Yoga Philosophy Introduction to the Koshas by David Webster and Aubree Kozie

“Yoga is that path to the self, through the self.” – BKS Iyengar

One of yoga’s ancient texts from the Tantric yoga tradition, the Taittiriya Upanishad, holds that a human being is composed of five sheaths known as koshas, that permeate each other and encase the spirit much like the layers of an onion. Harmonizing all of the koshas through deep spiritual practice is thus the path of the yogi to understanding the Self. 

Annamaya Kosha (Physical Sheath)

The outermost layer of the kosha system is the tangible, physical body. Yogic Sages referred to this as the food sheath, because it is made of the food we consume from the earth but also because it will ultimately return to the earth, becoming sustenance for other creatures. While many of us are used to being aware of our bodies, we are often not sensing what it is to be fully embodied. We enjoy the luxury of being able to ignore many of our vital functions and working organs inside the body. We do not have to think about our cells for them to divide and multiply, growing our hair or nails. We do not have to think about our bone structure while we walk. But all of these elements are there, quietly supporting our everyday activities. Many of us don’t think about our bodies too  much unless they hurt.  Injuries, accidents, eating compulsions and other addictions are often related to a tendency to use the body without mindfully experiencing how it responds. This often leads to feeling physically ungrounded, spacey, and fearful. Learning to sense this kosha deeply from within allows one to make more mindful decisions about how we use our bodies and what we feed our bodies for greater wellness. 

Pranamaya Kosha (Vital Energy Sheath)

The next three koshas are considered elements of the subtle body, not tangible but certainly able to be sensed. This kosha interpenetrates the physical body but expands even beyond the skin (similar to the concept of an aura). Prana, or life force energy moved throughout this kosha, is often reported to feel like warm, rippling air or water. Imbalances in the pranamaya kosha often appear as frenzied energy, sleepiness, dullness, restlessness, and even deep calm.  These are all attributes of this kosha. As you begin to tune into the energetic frequencies within yourself and the movement or stagnancy of prana in your own body, you may also begin to sense and feel the energy of others or even objects.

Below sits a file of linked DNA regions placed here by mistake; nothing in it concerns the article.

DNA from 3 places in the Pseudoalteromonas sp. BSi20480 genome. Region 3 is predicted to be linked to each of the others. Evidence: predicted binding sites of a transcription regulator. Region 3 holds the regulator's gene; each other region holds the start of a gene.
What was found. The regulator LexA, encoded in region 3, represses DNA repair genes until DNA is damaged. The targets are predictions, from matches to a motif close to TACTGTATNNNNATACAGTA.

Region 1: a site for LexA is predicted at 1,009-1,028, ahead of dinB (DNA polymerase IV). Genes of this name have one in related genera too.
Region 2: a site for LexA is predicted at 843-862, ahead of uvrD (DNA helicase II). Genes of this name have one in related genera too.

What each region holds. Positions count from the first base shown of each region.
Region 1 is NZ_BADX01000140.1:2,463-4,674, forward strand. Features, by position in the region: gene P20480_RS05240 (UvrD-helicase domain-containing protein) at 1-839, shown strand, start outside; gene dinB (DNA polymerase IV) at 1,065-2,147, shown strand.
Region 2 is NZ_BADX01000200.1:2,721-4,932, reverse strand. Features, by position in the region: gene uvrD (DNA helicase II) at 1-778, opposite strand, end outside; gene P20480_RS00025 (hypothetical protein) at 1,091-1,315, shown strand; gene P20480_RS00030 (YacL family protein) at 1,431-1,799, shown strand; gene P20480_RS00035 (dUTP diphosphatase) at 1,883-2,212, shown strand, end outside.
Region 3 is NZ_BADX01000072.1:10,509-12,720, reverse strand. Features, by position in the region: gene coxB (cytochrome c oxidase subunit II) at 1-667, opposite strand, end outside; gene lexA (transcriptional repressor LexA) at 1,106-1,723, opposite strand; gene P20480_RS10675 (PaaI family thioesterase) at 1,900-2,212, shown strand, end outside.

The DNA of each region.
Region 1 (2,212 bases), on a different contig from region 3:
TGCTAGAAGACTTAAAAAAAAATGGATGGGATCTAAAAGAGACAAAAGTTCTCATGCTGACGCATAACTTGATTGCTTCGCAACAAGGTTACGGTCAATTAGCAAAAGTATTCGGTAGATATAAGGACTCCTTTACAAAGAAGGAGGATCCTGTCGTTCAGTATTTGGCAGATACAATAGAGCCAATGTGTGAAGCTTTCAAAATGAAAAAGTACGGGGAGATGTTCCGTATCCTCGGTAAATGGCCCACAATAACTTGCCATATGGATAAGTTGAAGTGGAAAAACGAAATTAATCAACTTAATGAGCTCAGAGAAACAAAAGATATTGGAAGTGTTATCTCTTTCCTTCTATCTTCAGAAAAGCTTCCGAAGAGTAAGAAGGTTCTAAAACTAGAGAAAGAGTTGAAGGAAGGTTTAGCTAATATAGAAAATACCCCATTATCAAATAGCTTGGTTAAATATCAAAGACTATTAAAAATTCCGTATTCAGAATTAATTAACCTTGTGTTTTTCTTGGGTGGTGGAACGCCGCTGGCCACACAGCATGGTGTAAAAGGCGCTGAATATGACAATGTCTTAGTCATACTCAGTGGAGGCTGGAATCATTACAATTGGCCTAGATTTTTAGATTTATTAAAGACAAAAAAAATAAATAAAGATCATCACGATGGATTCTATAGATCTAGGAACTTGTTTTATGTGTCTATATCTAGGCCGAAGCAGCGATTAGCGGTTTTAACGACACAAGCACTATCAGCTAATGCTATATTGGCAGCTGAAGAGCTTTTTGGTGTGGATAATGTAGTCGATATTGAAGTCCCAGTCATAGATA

Manomaya Kosha (Mental Body)

The third sheath is the mind, the source of our thoughts, fantasies, daydreams, and emotions. It is the part of the self from which we create meaning of the world around us. Just like the body has many structures, so too does the mind. The most superficial layer of the mind encompasses fleeting thoughts, images, perceptions, and emotions that bubble up from within. Deeper structures are more long lasting, shaping one’s personality and habitual thought patterns. It is in these deeper layers of the manomaya kosha that one’s beliefs, opinions, and assumptions are formed and stored. Referred to as samskaras in Sanskrit, these deep thought patterns in the mental body cause your perceptions of yourself and your life to form habits in cognition and behavior. When one mindfully observes the contents of this sheath, one can identify and alter habitual patterns.

Vijnanamaya Kosha (Wisdom or Awareness Body)

The fourth layer is the sheath of intuition, instinct, insight and awareness. The Vijnamayakosha, in its simplest form is consciousness, the objective, non-judging, observing part of the self. It’s where ego ends and connection begins. It is the witness of all other layers. 

Anandamaya Kosha (Bliss Body)

The fifth and final sheath is the bliss body, the deepest part of the self. It is the instinctive drive to live, the innate knowledge that the true nature of everything is ultimately good. This layer is interwoven with the universal Self, and functions on natural ecstasy, dynamism, and goodness. To be in touch with the bliss body is to know deeply that your true nature is joyful, free, and capable of every joy and happiness from wild ecstasy to simple contentment. The bliss body is one of yoga’s greatest gifts: it is what allows you to know in your soul that loving awareness is ultimately the reality of all things. 


The 5 Koshas are a spiritual guide map to the self. This multi-layered philosophy helps guide the yogi on their journey to transcend the self and ultimately to come to know the true nature of the self and the world. May this guide bring you meaning on your journey!

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